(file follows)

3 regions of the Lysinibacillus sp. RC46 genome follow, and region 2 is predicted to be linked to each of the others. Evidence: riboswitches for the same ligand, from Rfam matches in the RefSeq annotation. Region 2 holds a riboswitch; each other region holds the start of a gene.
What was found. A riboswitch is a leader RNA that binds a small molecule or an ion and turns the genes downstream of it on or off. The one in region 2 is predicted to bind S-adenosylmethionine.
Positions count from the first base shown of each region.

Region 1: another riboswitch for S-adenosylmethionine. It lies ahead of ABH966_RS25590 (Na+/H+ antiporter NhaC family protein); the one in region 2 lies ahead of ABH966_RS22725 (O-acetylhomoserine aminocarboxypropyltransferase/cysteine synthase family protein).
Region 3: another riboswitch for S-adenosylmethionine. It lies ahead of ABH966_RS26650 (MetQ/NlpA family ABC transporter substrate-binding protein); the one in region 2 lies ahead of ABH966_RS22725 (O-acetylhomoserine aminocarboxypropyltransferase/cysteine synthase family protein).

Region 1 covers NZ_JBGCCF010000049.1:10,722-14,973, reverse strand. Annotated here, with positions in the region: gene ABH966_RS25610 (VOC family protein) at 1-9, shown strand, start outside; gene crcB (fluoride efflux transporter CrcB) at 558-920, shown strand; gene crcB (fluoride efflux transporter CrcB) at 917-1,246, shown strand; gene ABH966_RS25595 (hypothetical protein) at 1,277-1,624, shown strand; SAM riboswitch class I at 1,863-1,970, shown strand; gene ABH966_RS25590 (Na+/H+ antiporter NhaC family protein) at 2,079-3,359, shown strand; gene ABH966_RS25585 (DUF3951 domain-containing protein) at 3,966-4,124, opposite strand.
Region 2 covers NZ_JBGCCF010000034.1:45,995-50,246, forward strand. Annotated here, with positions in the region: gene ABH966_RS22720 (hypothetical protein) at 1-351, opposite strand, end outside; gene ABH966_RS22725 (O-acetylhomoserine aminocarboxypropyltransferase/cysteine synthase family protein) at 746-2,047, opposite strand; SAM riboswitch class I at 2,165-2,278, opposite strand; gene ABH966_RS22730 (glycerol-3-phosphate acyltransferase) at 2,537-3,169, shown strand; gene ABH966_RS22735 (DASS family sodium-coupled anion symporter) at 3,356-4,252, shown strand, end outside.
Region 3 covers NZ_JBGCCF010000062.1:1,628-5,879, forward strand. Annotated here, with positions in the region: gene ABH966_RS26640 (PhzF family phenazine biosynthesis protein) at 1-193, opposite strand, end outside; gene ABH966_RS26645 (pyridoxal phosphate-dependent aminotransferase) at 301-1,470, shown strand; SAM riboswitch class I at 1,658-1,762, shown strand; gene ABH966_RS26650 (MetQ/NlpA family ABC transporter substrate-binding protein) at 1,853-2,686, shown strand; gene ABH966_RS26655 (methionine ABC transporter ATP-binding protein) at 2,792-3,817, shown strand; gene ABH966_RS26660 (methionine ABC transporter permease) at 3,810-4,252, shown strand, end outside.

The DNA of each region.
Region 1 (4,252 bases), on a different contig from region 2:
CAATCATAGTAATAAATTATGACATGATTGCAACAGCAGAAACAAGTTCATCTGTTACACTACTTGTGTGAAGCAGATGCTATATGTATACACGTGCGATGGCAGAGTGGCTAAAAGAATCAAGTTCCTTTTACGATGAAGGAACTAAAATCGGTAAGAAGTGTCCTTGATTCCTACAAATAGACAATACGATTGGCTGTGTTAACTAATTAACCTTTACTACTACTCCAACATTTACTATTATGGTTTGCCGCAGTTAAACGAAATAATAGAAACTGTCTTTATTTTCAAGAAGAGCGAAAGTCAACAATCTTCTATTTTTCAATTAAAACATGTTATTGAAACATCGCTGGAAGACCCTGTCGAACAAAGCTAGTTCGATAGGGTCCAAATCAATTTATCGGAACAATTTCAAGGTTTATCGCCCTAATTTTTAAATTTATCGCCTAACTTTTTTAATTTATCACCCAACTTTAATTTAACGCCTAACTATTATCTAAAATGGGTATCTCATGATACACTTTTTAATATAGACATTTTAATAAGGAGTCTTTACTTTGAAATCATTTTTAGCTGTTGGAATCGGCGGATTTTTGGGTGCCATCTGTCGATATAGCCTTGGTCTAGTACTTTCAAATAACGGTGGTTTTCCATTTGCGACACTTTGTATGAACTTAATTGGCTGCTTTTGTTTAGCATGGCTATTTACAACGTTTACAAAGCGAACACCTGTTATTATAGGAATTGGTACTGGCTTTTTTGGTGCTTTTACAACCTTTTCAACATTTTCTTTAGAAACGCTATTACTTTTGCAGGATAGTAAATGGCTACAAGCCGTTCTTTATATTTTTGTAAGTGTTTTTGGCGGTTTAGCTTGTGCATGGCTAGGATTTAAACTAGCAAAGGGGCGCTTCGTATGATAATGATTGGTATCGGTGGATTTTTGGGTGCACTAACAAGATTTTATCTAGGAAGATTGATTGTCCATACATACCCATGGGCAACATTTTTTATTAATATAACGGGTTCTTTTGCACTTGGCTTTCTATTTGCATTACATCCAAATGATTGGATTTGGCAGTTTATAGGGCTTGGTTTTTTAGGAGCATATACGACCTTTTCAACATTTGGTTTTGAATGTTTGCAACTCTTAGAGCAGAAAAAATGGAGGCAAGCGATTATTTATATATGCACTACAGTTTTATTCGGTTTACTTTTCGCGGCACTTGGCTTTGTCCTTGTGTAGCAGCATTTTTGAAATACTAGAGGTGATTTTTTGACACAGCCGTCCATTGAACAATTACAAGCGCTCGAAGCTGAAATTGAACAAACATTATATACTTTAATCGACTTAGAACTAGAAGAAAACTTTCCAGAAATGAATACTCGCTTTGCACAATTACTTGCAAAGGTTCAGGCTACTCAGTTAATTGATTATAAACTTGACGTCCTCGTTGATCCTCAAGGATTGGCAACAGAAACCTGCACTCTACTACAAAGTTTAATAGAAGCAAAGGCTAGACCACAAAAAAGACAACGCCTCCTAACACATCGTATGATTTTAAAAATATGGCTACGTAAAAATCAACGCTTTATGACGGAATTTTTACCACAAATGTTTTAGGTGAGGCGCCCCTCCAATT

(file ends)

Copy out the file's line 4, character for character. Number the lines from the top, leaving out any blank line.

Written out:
Region 1: another riboswitch for S-adenosylmethionine. It lies ahead of ABH966_RS25590 (Na+/H+ antiporter NhaC family protein); the one in region 2 lies ahead of ABH966_RS22725 (O-acetylhomoserine aminocarboxypropyltransferase/cysteine synthase family protein).